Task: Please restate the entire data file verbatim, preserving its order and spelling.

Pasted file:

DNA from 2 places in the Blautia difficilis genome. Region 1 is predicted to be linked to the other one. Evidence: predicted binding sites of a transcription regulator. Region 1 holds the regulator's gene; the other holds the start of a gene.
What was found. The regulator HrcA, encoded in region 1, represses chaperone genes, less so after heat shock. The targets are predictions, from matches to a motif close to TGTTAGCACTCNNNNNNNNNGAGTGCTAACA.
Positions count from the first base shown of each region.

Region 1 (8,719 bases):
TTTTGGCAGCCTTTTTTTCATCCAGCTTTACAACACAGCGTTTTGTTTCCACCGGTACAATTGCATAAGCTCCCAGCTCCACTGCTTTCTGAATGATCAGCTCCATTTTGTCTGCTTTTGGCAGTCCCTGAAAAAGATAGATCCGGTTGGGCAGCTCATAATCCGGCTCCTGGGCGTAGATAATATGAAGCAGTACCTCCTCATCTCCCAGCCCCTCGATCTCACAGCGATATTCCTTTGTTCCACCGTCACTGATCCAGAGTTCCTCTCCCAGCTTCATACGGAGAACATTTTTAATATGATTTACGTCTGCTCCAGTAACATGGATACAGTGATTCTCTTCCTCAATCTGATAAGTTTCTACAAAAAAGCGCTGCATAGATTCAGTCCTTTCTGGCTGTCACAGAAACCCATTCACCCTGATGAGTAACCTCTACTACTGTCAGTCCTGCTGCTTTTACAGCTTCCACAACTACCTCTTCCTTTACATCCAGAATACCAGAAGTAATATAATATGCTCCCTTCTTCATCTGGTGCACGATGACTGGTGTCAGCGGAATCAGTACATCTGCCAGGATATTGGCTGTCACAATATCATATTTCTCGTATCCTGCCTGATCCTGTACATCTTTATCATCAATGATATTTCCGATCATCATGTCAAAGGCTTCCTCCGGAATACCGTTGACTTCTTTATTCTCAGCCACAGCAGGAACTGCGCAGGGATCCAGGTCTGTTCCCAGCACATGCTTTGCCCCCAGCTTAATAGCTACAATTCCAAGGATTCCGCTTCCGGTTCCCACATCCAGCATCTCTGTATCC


DNA from 2 places in the Blautia difficilis genome. Region 1 is predicted to be linked to the other one. Evidence: predicted binding sites of a transcription regulator. Region 1 holds the regulator's gene; the other holds the start of a gene.
What was found. The regulator HrcA, encoded in region 1, represses chaperone genes, less so after heat shock. The targets are predictions, from matches to a motif close to TGTTAGCACTCNNNNNNNNNGAGTGCTAACA.
Positions count from the first base shown of each region.

Region 1 (8,719 bases):
TTTTGGCAGCCTTTTTTTCATCCAGCTTTACAACACAGCGTTTTGTTTCCACCGGTACAATTGCATAAGCTCCCAGCTCCACTGCTTTCTGAATGATCAGCTCCATTTTGTCTGCTTTTGGCAGTCCCTGAAAAAGATAGATCCGGTTGGGCAGCTCATAATCCGGCTCCTGGGCGTAGATAATATGAAGCAGTACCTCCTCATCTCCCAGCCCCTCGATCTCACAGCGATATTCCTTTGTTCCACCGTCACTGATCCAGAGTTCCTCTCCCAGCTTCATACGGAGAACATTTTTAATATGATTTACGTCTGCTCCAGTAACATGGATACAGTGATTCTCTTCCTCAATCTGATAAGTTTCTACAAAAAAGCGCTGCATAGATTCAGTCCTTTCTGGCTGTCACAGAAACCCATTCACCCTGATGAGTAACCTCTACTACTGTCAGTCCTGCTGCTTTTACAGCTTCCACAACTACCTCTTCCTTTACATCCAGAATACCAGAAGTAATATAATATGCTCCCTTCTTCATCTGGTGCACGATGACTGGTGTCAGCGGAATCAGTACATCTGCCAGGATATTGGCTGTCACAATATCATATTTCTCGTATCCTGCCTGATCCTGTACATCTTTATCATCAATGATATTTCCGATCATCATGTCAAAGGCTTCCTCCGGAATACCGTTGACTTCTTTATTCTCAGCCACAGCAGGAACTGCGCAGGGATCCAGGTCTGTTCCCAGCACATGCTTTGCCCCCAGCTTAATAGCTACAATTCCAAGGATTCCGCTTCCGGTTCCCACATCCAGCATCTCTGTATCC